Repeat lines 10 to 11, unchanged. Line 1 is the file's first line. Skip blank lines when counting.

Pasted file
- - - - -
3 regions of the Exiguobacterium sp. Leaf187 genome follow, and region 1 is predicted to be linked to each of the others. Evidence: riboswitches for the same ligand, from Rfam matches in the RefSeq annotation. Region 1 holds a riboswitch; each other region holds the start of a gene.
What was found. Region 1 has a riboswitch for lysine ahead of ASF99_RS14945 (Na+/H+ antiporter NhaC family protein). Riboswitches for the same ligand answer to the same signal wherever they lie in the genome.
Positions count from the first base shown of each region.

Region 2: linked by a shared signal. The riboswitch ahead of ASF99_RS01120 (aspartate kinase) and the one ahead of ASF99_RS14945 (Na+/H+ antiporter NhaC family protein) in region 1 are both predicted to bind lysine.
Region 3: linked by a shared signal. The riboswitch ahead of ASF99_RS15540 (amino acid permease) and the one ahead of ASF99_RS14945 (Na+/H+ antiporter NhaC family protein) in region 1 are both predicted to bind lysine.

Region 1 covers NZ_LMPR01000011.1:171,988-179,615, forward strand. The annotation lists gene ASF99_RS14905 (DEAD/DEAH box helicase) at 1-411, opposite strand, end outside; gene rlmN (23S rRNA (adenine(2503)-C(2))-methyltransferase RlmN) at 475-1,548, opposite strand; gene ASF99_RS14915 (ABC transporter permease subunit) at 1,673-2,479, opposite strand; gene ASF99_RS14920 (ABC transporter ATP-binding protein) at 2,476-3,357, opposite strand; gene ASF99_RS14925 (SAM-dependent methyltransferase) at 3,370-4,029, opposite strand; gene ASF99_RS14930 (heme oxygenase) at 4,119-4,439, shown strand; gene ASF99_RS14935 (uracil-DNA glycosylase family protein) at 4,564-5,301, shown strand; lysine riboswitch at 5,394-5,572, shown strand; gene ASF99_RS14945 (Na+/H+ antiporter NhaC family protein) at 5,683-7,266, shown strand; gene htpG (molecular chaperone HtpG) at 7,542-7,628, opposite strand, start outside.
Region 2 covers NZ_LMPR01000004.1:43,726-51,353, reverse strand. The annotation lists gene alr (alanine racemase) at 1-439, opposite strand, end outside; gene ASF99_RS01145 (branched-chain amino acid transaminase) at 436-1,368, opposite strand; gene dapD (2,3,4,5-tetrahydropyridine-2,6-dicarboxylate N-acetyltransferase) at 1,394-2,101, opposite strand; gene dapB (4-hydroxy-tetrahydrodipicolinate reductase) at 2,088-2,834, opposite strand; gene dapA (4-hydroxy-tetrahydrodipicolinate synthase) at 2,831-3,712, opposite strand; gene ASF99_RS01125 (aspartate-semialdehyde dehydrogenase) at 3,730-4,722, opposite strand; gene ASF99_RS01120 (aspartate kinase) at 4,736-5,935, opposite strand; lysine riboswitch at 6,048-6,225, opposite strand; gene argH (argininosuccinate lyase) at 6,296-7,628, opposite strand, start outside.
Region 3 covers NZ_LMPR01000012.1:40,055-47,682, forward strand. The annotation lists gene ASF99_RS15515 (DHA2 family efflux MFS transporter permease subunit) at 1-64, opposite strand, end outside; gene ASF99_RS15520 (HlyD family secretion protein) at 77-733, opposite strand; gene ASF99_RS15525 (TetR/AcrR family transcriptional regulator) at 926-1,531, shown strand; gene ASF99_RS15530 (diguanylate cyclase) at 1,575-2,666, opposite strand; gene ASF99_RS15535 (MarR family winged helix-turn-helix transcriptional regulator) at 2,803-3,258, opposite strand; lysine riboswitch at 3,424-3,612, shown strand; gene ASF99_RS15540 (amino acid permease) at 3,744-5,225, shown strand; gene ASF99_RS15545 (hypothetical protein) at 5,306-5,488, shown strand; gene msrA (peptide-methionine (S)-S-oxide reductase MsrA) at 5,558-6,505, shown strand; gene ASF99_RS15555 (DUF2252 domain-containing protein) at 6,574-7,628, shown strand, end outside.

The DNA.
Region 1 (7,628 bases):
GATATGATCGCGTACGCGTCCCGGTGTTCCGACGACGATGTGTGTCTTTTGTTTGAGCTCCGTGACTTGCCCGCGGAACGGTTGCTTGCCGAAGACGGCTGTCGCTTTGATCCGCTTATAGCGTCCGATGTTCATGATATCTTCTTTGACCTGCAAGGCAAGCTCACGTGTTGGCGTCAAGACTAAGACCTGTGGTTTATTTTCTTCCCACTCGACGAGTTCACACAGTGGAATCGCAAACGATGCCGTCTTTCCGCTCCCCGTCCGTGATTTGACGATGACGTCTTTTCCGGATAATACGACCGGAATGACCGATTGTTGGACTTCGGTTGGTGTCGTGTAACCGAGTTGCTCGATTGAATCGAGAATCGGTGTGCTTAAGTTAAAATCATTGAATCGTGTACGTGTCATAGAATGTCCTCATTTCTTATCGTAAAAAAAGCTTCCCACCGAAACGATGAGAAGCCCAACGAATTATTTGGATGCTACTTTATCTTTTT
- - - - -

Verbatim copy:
Region 1 (7,628 bases):
GATATGATCGCGTACGCGTCCCGGTGTTCCGACGACGATGTGTGTCTTTTGTTTGAGCTCCGTGACTTGCCCGCGGAACGGTTGCTTGCCGAAGACGGCTGTCGCTTTGATCCGCTTATAGCGTCCGATGTTCATGATATCTTCTTTGACCTGCAAGGCAAGCTCACGTGTTGGCGTCAAGACTAAGACCTGTGGTTTATTTTCTTCCCACTCGACGAGTTCACACAGTGGAATCGCAAACGATGCCGTCTTTCCGCTCCCCGTCCGTGATTTGACGATGACGTCTTTTCCGGATAATACGACCGGAATGACCGATTGTTGGACTTCGGTTGGTGTCGTGTAACCGAGTTGCTCGATTGAATCGAGAATCGGTGTGCTTAAGTTAAAATCATTGAATCGTGTACGTGTCATAGAATGTCCTCATTTCTTATCGTAAAAAAAGCTTCCCACCGAAACGATGAGAAGCCCAACGAATTATTTGGATGCTACTTTATCTTTTT